[TripleO] Scaling node counts with only Ansible (N=1)

James Slagle james.slagle at gmail.com
Fri Jul 12 16:43:13 UTC 2019

On Fri, Jul 12, 2019 at 9:46 AM David Peacock <dpeacock at redhat.com> wrote:
> Hi James,
> On Wed, Jul 10, 2019 at 4:20 PM James Slagle <james.slagle at gmail.com> wrote:
>> There's been a fair amount of recent work around simplifying our Heat
>> templates and migrating the software configuration part of our
>> deployment entirely to Ansible.
>> As part of this effort, it became apparent that we could render much
>> of the data that we need out of Heat in a way that is generic per
>> node, and then have Ansible render the node specific data during
>> config-download runtime.
> I find this endeavour very exciting.  Do you have any early indications of performance gains that you can share?

No hard numbers yet, but I can say that I can get to the Ansible stage
of the deployment with any number of nodes with an undercloud that
just meets the minimum requirements. This is significant because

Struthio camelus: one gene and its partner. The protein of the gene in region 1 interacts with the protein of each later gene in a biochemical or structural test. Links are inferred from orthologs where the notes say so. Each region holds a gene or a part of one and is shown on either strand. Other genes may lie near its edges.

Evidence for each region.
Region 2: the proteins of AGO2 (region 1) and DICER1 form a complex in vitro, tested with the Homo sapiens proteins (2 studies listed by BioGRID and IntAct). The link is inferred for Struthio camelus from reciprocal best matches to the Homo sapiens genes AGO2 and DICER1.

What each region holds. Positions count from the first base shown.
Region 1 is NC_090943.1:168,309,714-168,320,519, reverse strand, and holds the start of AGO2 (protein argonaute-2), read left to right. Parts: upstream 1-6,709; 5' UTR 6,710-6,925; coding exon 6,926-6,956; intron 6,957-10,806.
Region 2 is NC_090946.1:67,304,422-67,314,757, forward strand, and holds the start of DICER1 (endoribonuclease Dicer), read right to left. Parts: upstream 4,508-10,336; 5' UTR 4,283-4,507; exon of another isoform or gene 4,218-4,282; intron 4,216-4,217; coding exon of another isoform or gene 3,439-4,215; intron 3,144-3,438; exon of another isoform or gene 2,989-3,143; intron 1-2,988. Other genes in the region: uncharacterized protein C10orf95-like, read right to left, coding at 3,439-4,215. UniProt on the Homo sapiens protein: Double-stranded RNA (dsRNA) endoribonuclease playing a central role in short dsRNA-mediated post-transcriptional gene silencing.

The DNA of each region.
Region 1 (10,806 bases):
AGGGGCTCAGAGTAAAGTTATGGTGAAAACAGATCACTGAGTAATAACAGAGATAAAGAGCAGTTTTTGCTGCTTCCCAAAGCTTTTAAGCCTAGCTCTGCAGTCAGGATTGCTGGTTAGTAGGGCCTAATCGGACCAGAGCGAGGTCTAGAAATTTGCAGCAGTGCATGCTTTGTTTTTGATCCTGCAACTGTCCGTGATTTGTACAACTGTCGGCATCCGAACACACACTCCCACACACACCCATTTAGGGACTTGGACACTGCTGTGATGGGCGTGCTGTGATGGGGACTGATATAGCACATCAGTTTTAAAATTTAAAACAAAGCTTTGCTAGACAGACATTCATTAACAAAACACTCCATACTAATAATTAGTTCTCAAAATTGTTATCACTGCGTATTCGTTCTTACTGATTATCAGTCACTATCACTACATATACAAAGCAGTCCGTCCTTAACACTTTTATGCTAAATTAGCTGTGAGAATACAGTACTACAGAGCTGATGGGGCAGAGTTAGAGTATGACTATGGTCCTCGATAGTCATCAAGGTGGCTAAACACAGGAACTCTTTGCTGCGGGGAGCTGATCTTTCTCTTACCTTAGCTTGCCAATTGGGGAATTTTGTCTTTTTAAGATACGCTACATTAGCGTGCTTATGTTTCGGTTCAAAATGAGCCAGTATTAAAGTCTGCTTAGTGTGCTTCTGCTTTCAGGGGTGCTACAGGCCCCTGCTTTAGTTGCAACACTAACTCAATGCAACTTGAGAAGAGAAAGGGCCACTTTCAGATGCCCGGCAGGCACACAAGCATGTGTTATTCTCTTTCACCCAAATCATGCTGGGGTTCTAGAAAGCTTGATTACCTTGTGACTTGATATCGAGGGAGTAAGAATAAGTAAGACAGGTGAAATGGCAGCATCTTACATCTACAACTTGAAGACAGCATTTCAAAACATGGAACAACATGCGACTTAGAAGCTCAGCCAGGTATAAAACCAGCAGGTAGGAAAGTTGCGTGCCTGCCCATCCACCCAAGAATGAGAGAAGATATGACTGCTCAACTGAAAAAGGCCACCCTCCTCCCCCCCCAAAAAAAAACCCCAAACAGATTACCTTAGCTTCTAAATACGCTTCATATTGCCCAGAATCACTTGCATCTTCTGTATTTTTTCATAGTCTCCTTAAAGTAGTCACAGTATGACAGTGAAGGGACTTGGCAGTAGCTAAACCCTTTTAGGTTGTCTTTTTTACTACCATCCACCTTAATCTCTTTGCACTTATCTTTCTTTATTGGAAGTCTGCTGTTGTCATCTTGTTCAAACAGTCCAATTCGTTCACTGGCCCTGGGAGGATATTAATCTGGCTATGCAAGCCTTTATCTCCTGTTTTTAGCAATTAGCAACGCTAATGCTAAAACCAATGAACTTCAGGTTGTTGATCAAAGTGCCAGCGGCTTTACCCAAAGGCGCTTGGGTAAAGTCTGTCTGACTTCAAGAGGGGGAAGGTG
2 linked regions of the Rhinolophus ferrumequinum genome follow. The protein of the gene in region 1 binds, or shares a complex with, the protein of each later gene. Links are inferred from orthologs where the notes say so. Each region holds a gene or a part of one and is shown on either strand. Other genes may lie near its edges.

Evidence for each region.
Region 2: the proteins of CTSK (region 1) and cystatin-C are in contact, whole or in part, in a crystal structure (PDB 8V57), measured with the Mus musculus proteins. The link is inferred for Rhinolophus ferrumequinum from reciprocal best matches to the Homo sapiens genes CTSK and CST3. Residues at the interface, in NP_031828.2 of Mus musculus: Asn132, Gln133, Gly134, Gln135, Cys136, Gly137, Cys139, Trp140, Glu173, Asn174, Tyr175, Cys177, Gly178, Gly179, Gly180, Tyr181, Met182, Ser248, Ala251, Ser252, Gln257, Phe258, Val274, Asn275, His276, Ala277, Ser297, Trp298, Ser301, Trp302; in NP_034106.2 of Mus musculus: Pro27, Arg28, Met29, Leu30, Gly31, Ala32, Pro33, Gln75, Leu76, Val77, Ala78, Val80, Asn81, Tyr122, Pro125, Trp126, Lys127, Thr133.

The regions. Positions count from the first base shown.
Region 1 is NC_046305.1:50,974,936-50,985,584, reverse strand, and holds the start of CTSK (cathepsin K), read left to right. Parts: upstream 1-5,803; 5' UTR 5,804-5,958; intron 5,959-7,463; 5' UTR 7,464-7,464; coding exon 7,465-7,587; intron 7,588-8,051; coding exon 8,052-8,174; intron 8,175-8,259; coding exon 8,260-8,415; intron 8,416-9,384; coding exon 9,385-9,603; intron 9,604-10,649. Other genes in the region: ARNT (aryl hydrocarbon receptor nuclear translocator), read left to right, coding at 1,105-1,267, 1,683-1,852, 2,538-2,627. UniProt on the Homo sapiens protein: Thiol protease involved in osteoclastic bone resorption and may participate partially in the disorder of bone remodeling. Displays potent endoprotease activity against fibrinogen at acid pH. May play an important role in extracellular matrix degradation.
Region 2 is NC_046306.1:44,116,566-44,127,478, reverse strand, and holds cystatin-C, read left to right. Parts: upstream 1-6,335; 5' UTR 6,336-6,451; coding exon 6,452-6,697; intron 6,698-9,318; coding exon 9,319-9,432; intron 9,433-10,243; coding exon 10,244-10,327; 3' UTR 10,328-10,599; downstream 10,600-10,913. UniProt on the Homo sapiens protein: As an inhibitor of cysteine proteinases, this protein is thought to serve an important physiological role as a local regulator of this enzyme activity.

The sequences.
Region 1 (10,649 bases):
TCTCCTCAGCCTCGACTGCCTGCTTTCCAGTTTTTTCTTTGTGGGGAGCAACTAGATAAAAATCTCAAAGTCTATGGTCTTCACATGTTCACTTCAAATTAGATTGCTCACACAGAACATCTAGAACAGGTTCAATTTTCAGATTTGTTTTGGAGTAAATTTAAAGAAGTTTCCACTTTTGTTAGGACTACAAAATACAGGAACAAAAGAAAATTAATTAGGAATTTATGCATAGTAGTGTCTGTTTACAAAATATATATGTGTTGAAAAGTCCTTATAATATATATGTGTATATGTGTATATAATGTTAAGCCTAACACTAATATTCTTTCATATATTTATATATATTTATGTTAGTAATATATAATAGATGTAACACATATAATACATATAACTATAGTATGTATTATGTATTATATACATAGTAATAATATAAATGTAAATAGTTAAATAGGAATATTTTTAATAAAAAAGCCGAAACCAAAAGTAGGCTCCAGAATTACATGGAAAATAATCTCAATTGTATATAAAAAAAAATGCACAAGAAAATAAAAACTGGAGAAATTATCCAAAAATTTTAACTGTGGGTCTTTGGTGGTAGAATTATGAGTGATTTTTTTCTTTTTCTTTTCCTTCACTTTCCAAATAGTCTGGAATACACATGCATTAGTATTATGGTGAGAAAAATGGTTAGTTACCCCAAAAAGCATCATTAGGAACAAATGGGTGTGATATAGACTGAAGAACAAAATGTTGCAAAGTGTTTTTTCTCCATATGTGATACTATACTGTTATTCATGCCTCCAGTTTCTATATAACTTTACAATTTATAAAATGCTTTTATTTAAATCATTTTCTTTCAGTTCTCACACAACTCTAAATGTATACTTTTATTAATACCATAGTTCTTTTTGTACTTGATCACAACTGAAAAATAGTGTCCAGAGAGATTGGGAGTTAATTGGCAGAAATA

previously we could not get to this stage without first deploying a
huge Heat stack which required a lot of physical resources, tuning,
tweaking, or going the undercloud minion route.

Also, it's less about performance and more about scale.

Certainly the Heat stack operation will be much faster as the number
of nodes in the deployment increases. The stack operation time will in
fact be constant in relation to the number of nodes in the deployment.
It will depend on the number of *roles*, but typically those are ~< 5
per deployment, and the most I've seen is 12.

The total work done by Ansible does increase as we move more logic
into roles and tasks. However, I expect the total Ansible run time to
be roughly equivalent to what we have today since the sum of all that
Ansible applies is roughly equal.

In terms of scale however, it allows us to move beyond the ~300 node
limit we're at today. And it keeps the Heat performance constant as
opposed to increasing with the node count.

-- James Slagle

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